"I'd venture that part of this dichotomy is a result of different desires from male and female viewers."

Well, sleeper, only speaking for myself here but personally I prefer my women to be on a more level ground to me than a 'hero/damsel in distress' type relationship. Got no problem with being a hero but at the same time I tend to be attracted to girls that don't really need that from me because they are strong enough to take care of themselves. Many of my favourite heroic characters are female. Buffy, being the obvious example but also Aeryn Sun, Starbuck, Kate Austen and Samantha Carter, to name just a few. I don't think what men and women want from their superhero movies is as different as you might think, at least not anymore.
sleeper; Good point. (I know in various fantasy/sci-fi novel ideas I came up with as a teenager or 21-year-old as usual had a hero based on me but he was always the one person among the characters who was alone.So not wanting to live as the hero even if you are one is a realistic desire.)
But regardless of what a specific demographic thinks, existing characters do offer good proeprties if the itnerest can be piqued.

I gave up comics in the 80s so I don't know much about the current Daredevil and Elektra worlds, but yes, except for some fantastic martiala rts maneuvers and mysticala bilites (DD tried tor esurrect Elektra but failed but in the process he "cleansed her soul" so Stick, by scarificnign his own life, broguht ehr backa s a heroine rather than an assassin) but beyond that, yes, gritty realism with soem ridiculous acrobatics thrown in, like Batman.
Tatoos which become animals is quite plausible in the MArvelverse as a whole but it sounds like a bad fit to that corner of it. Maybe the screenwriter read Rifts:Atlantis too many times.

But trying to sell Black Canary or Zatanna or Spider-Woman or even She-Hulk or Dazzler to a general audience would be a toughie.

[ edited by DaddyCatALSO on 2008-09-16 01:19 ]
Serial Rocker, I guess a desire to see Kendra Wilkinson in an Emma Frost costume is understandable, but I'm not sure she has the acting chops to pull off a movie :)
I don't think what men and women want from their superhero movies is as different as you might think, at least not anymore.

I agree, I don't think the stereotype of male viewers wanting manly men superheroes, who do nothing but fly around saving the day and generally having an awesome time doing it, really applies anymore. I don't think Buffy is more targeted at women because it is a more realistic take on what it is to be a hero. If you look at modern comics (or even some classics, like spider-man), the idea of the cost of being a hero is a trend across the board. It's one of the reasons why I don't like classic superman and wonderwoman: they're extremely two dimensional, focused only on saving the day and protecting people without any kind of objective view of what it really means to live a dual life. Yet, even shows like Smallville, focus on this more modern idea of a hero. In short, it's not a male versus female thing, but rather old versus new.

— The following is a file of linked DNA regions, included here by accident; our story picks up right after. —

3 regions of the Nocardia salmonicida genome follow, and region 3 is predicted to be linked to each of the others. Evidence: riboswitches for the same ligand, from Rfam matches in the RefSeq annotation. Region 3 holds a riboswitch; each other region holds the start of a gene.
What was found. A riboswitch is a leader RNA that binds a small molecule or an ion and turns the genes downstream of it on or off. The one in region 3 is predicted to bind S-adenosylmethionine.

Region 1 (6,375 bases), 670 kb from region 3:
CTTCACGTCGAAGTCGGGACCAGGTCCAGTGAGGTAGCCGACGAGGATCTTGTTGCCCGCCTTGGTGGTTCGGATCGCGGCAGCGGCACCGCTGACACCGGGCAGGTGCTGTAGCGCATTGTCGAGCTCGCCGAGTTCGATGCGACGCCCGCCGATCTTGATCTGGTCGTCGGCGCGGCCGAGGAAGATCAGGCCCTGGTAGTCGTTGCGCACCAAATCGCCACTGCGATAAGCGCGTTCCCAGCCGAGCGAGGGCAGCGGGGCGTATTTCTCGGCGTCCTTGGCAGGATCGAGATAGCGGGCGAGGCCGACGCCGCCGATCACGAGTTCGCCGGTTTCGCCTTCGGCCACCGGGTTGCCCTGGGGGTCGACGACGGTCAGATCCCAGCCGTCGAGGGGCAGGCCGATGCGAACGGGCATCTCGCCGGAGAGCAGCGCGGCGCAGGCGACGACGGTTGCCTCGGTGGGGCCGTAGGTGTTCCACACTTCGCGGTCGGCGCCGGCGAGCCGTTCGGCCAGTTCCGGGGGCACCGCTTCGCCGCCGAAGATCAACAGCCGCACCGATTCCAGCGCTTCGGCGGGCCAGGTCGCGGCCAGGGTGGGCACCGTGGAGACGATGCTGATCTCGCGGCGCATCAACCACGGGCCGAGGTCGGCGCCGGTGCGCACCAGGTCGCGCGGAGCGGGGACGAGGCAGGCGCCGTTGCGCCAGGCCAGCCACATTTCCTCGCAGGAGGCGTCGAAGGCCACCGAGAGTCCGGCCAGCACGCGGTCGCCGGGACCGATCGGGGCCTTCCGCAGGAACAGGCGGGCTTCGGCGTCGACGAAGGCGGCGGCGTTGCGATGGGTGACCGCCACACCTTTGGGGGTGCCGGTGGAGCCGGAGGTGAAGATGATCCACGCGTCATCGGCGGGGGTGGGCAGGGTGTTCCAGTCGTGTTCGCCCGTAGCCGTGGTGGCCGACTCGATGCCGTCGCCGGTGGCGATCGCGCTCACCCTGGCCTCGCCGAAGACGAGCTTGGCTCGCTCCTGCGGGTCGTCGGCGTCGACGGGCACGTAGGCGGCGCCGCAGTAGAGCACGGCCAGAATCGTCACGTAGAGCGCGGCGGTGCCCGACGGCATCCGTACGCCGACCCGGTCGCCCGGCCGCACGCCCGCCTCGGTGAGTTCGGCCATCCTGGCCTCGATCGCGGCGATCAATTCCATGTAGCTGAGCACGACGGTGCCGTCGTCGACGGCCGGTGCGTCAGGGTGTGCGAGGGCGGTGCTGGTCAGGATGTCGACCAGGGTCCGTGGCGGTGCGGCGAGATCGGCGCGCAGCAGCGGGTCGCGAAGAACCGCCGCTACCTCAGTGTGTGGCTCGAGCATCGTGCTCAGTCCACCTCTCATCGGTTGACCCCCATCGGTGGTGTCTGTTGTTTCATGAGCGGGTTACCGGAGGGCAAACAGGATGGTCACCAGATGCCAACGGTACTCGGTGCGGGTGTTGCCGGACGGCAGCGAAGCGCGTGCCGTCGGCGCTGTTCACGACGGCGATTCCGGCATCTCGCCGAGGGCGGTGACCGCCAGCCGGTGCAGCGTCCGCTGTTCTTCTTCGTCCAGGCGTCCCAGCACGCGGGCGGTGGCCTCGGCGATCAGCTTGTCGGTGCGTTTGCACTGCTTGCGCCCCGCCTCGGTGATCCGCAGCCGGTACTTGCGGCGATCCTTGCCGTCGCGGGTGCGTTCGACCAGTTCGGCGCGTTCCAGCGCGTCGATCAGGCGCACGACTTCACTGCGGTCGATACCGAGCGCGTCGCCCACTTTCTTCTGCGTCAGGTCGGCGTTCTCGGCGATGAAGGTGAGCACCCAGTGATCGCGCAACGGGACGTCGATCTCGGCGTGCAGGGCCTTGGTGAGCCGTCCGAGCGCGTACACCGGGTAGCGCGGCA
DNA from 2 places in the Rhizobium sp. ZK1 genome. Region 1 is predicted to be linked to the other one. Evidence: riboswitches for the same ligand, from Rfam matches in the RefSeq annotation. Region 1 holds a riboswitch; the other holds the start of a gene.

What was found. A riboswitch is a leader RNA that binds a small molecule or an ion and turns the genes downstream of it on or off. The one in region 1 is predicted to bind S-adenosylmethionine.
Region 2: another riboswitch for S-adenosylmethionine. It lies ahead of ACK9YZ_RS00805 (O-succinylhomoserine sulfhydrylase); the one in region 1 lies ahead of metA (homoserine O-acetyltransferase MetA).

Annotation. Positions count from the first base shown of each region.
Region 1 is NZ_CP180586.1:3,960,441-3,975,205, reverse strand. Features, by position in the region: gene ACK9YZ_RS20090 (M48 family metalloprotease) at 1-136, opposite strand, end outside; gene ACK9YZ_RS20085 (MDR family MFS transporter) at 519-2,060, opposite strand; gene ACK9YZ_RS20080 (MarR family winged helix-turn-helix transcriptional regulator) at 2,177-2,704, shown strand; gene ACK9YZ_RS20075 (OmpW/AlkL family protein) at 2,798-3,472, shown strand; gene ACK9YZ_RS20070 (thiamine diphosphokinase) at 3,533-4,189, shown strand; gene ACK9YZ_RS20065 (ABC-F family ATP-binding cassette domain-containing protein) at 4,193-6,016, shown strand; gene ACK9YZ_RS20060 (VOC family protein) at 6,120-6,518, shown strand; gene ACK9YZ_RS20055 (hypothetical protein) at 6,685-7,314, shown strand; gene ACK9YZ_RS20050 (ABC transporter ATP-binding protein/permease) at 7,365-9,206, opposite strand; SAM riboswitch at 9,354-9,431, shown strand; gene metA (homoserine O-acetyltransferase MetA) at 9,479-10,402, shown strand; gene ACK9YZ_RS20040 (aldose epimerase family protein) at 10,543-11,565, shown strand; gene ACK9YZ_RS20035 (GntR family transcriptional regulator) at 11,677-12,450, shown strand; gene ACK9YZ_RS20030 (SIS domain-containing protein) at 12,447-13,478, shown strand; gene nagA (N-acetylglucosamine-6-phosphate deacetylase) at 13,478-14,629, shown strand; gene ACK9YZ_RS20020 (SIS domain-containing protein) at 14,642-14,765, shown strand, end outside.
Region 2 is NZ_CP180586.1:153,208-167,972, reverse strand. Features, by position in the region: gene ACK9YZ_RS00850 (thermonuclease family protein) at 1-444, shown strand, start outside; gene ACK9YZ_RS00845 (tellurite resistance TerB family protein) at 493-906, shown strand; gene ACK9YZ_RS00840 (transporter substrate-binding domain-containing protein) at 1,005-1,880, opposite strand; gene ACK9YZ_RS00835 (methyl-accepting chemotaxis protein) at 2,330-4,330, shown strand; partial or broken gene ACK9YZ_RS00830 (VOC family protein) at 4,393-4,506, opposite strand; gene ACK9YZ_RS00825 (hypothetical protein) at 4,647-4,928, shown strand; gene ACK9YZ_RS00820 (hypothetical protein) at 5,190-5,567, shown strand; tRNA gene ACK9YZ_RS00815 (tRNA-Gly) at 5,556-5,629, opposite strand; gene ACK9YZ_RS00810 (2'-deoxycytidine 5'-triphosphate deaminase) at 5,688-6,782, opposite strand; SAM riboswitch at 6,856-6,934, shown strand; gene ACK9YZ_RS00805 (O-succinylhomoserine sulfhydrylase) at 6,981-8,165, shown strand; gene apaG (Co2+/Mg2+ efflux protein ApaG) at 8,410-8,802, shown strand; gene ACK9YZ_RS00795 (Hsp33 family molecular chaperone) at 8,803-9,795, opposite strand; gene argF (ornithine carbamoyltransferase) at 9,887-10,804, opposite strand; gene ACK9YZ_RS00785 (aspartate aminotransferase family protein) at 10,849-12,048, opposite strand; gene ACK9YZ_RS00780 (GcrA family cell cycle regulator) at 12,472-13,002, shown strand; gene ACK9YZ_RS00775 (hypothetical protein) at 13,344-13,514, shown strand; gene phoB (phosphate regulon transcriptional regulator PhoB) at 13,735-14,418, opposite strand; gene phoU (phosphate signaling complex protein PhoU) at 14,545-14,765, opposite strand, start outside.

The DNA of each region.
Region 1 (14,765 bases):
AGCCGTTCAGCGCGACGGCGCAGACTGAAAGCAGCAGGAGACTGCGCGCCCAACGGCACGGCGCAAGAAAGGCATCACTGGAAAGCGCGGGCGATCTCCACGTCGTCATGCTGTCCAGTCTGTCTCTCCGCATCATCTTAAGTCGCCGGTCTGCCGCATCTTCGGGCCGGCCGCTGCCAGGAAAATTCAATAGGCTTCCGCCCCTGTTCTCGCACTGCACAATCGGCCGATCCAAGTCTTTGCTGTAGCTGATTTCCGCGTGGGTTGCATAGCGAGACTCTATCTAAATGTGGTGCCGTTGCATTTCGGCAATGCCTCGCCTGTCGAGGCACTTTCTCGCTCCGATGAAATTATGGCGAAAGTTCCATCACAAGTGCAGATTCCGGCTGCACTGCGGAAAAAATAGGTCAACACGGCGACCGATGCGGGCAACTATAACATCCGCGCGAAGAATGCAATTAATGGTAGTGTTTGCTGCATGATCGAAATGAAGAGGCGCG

"Superman II", "Superman Returns", "The Dark Knight", and "Spider-man 2" all centrally deal with a male hero who feels almost overwhelmed by the burden their power and/or mission places on them. That's not exclusive to Buffy or any other female superhero.

Which is to say, you can show Wonder Woman, Supergirl, Emma Frost, or whoever else in the midst of an existential crisis about being a superhero without losing the male demographic. The question is just finding the female superhero that's going to have the awesomeness and be iconic enough to draw an audience.
I know this is wishful thinking, but I'd like to see a movie based on the Kingdom Come storyline... so we'd have an older Batman with spinal problems, a Superman who gives up on Earth, and a Wonder Woman who's favoring war more often than diplomacy. Ensemble piece, sure, but Wonder Woman plays a fantastically meaty part in it, and she reminds me of Xena -- another character I'd love to see in a movie, despite the fact that the series told all the stories needing to be told. But I really miss Xena anyway.

How about Jax Epoch from Quicken Forbidden? Now THAT would be a fun movie that could start a franchise depending on how much of the plot they'd go with in the first movie.

Also, I second the Hancock sequel, as I loved that movie and everything about it.
dunno if I'm a vocal minority, but I don't care about Emma Frost at all (to be fair, I haven't read an X-comic in a long time, so maybe she's had some compelling storylines and worthwhile developments. I mostly knew her as a villain back when I read the comics and watched the `90s cartoon though).